It was like, “I’ve got to go back one more time.” Why? I don’t know. I wasn’t doing much. I was working an S4 shop job. I was feeling sorry about myself. I changed my MOS to 68-Tango, which is a vet tech. I ended up getting the canine section to send me to the Canine Corps so I could handle a dog too and provide the only vet tech dog medic at the Regiment. There were only two of us prior to that. It was fairly a MOS.

I was deployed one last time. I got a phone call from a Ranger buddy. It was like, “How would you like to go to Columbia?” I’m like, “I’m already a bottle of Jameson in. I don’t think that’s going to happen anytime soon.” He’s Jeremiah Wagner. I got connected with him. He introduced me to the Collegiate Access Program. They walked me through like, “This is how you do an application. This is the reference type you need. This is the resume stuff that you need to put together. This is the essay.”

He was living in California. They sent him all my stuff. He proofread it all for me and helped me prep for my interview. I drove up there for a week at Cornell at the Warrior-Scholar Project. I drove to Columbia University, did my exam up there, had the interview the same day and then flew back to Georgia. I was like, “I’ll probably never hear back from them. My story wasn’t good enough.” They looked at me and were like, “He’s dumb.” I got a callback. I ended up studying Financial Economics there.

I did some nonprofit stuff with the guys but I wasn’t involved as much as I wanted to be. I graduated in May of 2021 and got offered a job at the investment bank through another Ranger, Sargent Israel, who was one of my RIP instructors. He messaged me on LinkedIn and said, “I see you have a Finance degree from Columbia. Do you want me to put you in contact with one of my friends from JPMorgan?” I said, “I like numbers. I heard they do all right.” That was on a Saturday. I had three interviews that next week on Tuesday, Wednesday and Thursday. A week and a half later, they offered me the job.

That’s a community right there.

Those connections that people make are what it’s about.

It is okay to keep your negative thoughts to yourself, but it is also unfair to others.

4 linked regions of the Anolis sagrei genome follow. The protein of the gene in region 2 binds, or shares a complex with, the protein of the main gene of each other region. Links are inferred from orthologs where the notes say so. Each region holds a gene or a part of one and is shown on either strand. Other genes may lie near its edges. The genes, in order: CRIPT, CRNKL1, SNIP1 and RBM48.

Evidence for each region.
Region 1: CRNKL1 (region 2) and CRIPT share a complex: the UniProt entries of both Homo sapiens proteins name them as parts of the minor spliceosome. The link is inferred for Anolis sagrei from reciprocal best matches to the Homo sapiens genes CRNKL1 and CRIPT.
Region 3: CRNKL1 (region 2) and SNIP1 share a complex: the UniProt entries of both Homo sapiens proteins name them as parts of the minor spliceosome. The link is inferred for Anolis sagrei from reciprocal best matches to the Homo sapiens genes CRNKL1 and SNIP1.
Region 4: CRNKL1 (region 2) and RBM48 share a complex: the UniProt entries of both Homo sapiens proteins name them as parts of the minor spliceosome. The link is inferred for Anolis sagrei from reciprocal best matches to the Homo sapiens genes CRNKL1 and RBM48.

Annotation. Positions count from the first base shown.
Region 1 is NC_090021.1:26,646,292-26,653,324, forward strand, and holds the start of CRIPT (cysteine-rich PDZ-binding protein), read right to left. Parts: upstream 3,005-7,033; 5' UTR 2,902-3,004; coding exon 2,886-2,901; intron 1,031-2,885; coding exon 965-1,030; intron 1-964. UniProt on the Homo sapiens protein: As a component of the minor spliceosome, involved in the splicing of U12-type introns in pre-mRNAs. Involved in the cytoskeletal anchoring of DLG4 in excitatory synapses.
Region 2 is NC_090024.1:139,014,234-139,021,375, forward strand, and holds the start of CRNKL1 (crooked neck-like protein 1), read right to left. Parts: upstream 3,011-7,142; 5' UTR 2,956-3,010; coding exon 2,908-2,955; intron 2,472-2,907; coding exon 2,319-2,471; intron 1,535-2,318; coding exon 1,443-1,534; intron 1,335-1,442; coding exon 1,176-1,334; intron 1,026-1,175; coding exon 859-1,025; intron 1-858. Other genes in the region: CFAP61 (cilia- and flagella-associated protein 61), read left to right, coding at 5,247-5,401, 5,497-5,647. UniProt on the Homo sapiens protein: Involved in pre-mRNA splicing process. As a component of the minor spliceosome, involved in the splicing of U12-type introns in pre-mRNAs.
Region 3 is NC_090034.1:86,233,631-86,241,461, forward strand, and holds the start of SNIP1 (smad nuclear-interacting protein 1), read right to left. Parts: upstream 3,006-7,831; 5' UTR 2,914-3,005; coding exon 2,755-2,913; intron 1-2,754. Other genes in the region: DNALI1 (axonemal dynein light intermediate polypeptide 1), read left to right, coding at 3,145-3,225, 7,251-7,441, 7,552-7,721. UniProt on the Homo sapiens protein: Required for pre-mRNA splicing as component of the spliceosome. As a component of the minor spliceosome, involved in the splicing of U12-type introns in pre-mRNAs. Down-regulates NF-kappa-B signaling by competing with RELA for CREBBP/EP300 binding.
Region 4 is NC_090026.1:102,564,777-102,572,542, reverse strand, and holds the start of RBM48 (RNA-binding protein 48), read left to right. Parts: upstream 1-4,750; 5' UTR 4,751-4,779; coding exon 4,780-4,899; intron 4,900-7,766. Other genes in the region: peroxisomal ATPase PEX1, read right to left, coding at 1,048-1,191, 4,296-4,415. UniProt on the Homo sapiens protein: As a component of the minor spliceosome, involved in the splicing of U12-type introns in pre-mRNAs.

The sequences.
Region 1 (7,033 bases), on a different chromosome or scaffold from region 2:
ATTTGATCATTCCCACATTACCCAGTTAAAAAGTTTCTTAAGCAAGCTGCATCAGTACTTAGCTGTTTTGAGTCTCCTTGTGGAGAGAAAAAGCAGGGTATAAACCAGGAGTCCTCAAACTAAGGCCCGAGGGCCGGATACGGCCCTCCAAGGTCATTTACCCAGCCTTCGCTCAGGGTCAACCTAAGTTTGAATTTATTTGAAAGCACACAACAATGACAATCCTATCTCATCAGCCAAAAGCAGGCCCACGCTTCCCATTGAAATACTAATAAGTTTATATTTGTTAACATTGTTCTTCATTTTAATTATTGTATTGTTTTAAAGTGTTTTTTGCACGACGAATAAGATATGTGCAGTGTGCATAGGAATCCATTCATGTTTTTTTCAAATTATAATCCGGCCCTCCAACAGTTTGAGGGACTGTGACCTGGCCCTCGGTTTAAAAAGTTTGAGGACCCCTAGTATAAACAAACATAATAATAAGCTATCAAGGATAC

I wouldn’t have made those connections if I hadn’t gone to Lead The Way, hadn’t gone to the Warrior-Scholar Project, hadn’t been here sitting with you and hadn’t taken the time to have a conversation.

Mike, you’re working with Lead The Way. You’re a firefighter. Talk about the organization and what they’re doing.

In 2007, Jimmy Regan was a team leader in the 3rd Ranger Battalion and was killed in Iraq. His family, his mother and father, Jim and Mary, close friends of Jimmy’s and close family decided they wanted to do something that would honor, give more, create something out of what happened to Jimmy and make other people’s lives better. Initially, they had this run out on the West Side Highway. It was called the Run Down Hero Highway.

That’s how I was introduced to the Regans. I showed up at the first run they did. I introduced myself to Jim and said, “I was a former Ranger from 275. What can I do? How can I be a part of this?” It was from me starting to show up at stuff. Eventually, they were like, “We want you to do more.” I was able to do a lot more for the organization like meeting Rangers, whether they’re down in Walter Reed or different places or guys that come into New York.

I also got to represent the organization, become a liaison with the Regiment and go to different events like Change of Commands, Ranger balls and other different events where I could introduce myself, keep current with the guys and explain what we’re doing at Lead The Way but also keep current with the Change of Command because everything changes over. A lot of what I do is I keep those contacts and keep us current with everybody throughout the Regiment. We have done a lot of amazing things over the years as far as helping the guys out. One of them is sitting to my right.

I got to meet James a bunch of years ago. Seeing the way that these guys have moved on from these horrific experiences that they have gone through is what makes me continue doing things with Lead The Way and other organizations too. There are other Ranger organizations. Everybody has got the same goal but some different ways of doing things in different locations. I’m a sociable person. I like to bring guys out when they come to New York and show them around. I like to host our different events down at Fort Benning. We did a cornhole tournament.

[bctt tweet=”It is okay to keep your negative thoughts to yourself, but it is also unfair to others.” username=”talentwargroup”]

Colonel Ralph Puckett was there. In 2021, he hung out the whole time. We had him out throwing some bags. It’s cool to see that stuff too. He spoke at my Ranger school graduation years ago. I got to meet him a bunch throughout the years but at this particular event, I got to spend real personal time with him and his family and speak to them. It’s mind-blowing knowing who I was sitting next to.

He’s a legend. We’ve got to have him on.